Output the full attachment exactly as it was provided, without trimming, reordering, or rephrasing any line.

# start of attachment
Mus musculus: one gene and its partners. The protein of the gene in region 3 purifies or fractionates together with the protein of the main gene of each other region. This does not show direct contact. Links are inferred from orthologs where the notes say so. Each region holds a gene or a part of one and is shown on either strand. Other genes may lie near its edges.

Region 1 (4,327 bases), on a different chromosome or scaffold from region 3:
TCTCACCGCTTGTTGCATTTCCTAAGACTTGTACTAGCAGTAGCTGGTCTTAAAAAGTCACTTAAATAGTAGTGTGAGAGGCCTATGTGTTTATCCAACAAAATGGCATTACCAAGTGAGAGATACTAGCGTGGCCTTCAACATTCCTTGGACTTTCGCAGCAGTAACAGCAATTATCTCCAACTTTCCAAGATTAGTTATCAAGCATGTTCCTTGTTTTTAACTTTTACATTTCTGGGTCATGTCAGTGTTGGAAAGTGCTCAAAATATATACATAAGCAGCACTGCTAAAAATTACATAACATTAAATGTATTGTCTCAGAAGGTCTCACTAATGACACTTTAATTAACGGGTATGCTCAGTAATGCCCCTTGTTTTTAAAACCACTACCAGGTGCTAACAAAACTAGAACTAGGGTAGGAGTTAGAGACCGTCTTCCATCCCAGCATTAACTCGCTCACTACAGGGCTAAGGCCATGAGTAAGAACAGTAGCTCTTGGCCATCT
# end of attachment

Mus musculus: one gene and its partners. The protein of the gene in region 3 purifies or fractionates together with the protein of the main gene of each other region. This does not show direct contact. Links are inferred from orthologs where the notes say so. Each region holds a gene or a part of one and is shown on either strand. Other genes may lie near its edges.

Region 1 (4,327 bases), on a different chromosome or scaffold from region 3:
TCTCACCGCTTGTTGCATTTCCTAAGACTTGTACTAGCAGTAGCTGGTCTTAAAAAGTCACTTAAATAGTAGTGTGAGAGGCCTATGTGTTTATCCAACAAAATGGCATTACCAAGTGAGAGATACTAGCGTGGCCTTCAACATTCCTTGGACTTTCGCAGCAGTAACAGCAATTATCTCCAACTTTCCAAGATTAGTTATCAAGCATGTTCCTTGTTTTTAACTTTTACATTTCTGGGTCATGTCAGTGTTGGAAAGTGCTCAAAATATATACATAAGCAGCACTGCTAAAAATTACATAACATTAAATGTATTGTCTCAGAAGGTCTCACTAATGACACTTTAATTAACGGGTATGCTCAGTAATGCCCCTTGTTTTTAAAACCACTACCAGGTGCTAACAAAACTAGAACTAGGGTAGGAGTTAGAGACCGTCTTCCATCCCAGCATTAACTCGCTCACTACAGGGCTAAGGCCATGAGTAAGAACAGTAGCTCTTGGCCATCT